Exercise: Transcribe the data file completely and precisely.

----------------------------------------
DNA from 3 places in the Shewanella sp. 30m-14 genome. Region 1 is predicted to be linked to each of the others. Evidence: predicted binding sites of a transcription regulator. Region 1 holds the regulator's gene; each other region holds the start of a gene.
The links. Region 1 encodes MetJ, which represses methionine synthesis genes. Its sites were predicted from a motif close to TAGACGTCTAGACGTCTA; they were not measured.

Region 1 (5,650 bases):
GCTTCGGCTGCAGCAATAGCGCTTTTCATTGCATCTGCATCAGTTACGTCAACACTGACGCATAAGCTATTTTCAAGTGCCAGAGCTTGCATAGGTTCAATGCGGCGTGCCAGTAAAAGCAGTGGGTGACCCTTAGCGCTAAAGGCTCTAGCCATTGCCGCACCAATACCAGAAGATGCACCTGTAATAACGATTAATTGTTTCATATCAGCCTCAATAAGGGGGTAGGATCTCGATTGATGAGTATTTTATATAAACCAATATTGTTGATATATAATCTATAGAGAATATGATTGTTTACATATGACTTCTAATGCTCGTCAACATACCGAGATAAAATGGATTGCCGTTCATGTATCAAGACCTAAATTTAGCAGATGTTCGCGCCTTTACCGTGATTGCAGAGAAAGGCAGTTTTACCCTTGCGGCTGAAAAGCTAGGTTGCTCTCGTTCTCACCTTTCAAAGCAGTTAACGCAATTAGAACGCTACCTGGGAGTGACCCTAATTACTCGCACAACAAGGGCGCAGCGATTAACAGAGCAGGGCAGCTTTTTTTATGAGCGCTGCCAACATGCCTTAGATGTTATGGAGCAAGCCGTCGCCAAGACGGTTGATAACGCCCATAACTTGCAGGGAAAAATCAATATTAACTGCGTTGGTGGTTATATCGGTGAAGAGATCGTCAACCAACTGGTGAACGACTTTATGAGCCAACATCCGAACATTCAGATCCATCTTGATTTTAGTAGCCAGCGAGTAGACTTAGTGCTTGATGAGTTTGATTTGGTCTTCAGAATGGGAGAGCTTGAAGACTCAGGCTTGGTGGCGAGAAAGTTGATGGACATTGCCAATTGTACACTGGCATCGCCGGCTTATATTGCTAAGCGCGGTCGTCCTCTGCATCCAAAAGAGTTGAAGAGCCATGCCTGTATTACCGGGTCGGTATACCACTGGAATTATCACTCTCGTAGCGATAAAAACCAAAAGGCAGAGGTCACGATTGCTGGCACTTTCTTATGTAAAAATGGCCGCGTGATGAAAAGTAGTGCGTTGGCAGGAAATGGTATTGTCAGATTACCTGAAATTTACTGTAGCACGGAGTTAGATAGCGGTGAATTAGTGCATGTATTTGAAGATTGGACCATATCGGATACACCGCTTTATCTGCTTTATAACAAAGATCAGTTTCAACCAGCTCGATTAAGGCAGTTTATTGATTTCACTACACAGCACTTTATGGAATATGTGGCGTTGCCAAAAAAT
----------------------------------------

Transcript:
DNA from 3 places in the Shewanella sp. 30m-14 genome. Region 1 is predicted to be linked to each of the others. Evidence: predicted binding sites of a transcription regulator. Region 1 holds the regulator's gene; each other region holds the start of a gene.
The links. Region 1 encodes MetJ, which represses methionine synthesis genes. Its sites were predicted from a motif close to TAGACGTCTAGACGTCTA; they were not measured.

Region 1 (5,650 bases):
GCTTCGGCTGCAGCAATAGCGCTTTTCATTGCATCTGCATCAGTTACGTCAACACTGACGCATAAGCTATTTTCAAGTGCCAGAGCTTGCATAGGTTCAATGCGGCGTGCCAGTAAAAGCAGTGGGTGACCCTTAGCGCTAAAGGCTCTAGCCATTGCCGCACCAATACCAGAAGATGCACCTGTAATAACGATTAATTGTTTCATATCAGCCTCAATAAGGGGGTAGGATCTCGATTGATGAGTATTTTATATAAACCAATATTGTTGATATATAATCTATAGAGAATATGATTGTTTACATATGACTTCTAATGCTCGTCAACATACCGAGATAAAATGGATTGCCGTTCATGTATCAAGACCTAAATTTAGCAGATGTTCGCGCCTTTACCGTGATTGCAGAGAAAGGCAGTTTTACCCTTGCGGCTGAAAAGCTAGGTTGCTCTCGTTCTCACCTTTCAAAGCAGTTAACGCAATTAGAACGCTACCTGGGAGTGACCCTAATTACTCGCACAACAAGGGCGCAGCGATTAACAGAGCAGGGCAGCTTTTTTTATGAGCGCTGCCAACATGCCTTAGATGTTATGGAGCAAGCCGTCGCCAAGACGGTTGATAACGCCCATAACTTGCAGGGAAAAATCAATATTAACTGCGTTGGTGGTTATATCGGTGAAGAGATCGTCAACCAACTGGTGAACGACTTTATGAGCCAACATCCGAACATTCAGATCCATCTTGATTTTAGTAGCCAGCGAGTAGACTTAGTGCTTGATGAGTTTGATTTGGTCTTCAGAATGGGAGAGCTTGAAGACTCAGGCTTGGTGGCGAGAAAGTTGATGGACATTGCCAATTGTACACTGGCATCGCCGGCTTATATTGCTAAGCGCGGTCGTCCTCTGCATCCAAAAGAGTTGAAGAGCCATGCCTGTATTACCGGGTCGGTATACCACTGGAATTATCACTCTCGTAGCGATAAAAACCAAAAGGCAGAGGTCACGATTGCTGGCACTTTCTTATGTAAAAATGGCCGCGTGATGAAAAGTAGTGCGTTGGCAGGAAATGGTATTGTCAGATTACCTGAAATTTACTGTAGCACGGAGTTAGATAGCGGTGAATTAGTGCATGTATTTGAAGATTGGACCATATCGGATACACCGCTTTATCTGCTTTATAACAAAGATCAGTTTCAACCAGCTCGATTAAGGCAGTTTATTGATTTCACTACACAGCACTTTATGGAATATGTGGCGTTGCCAAAAAAT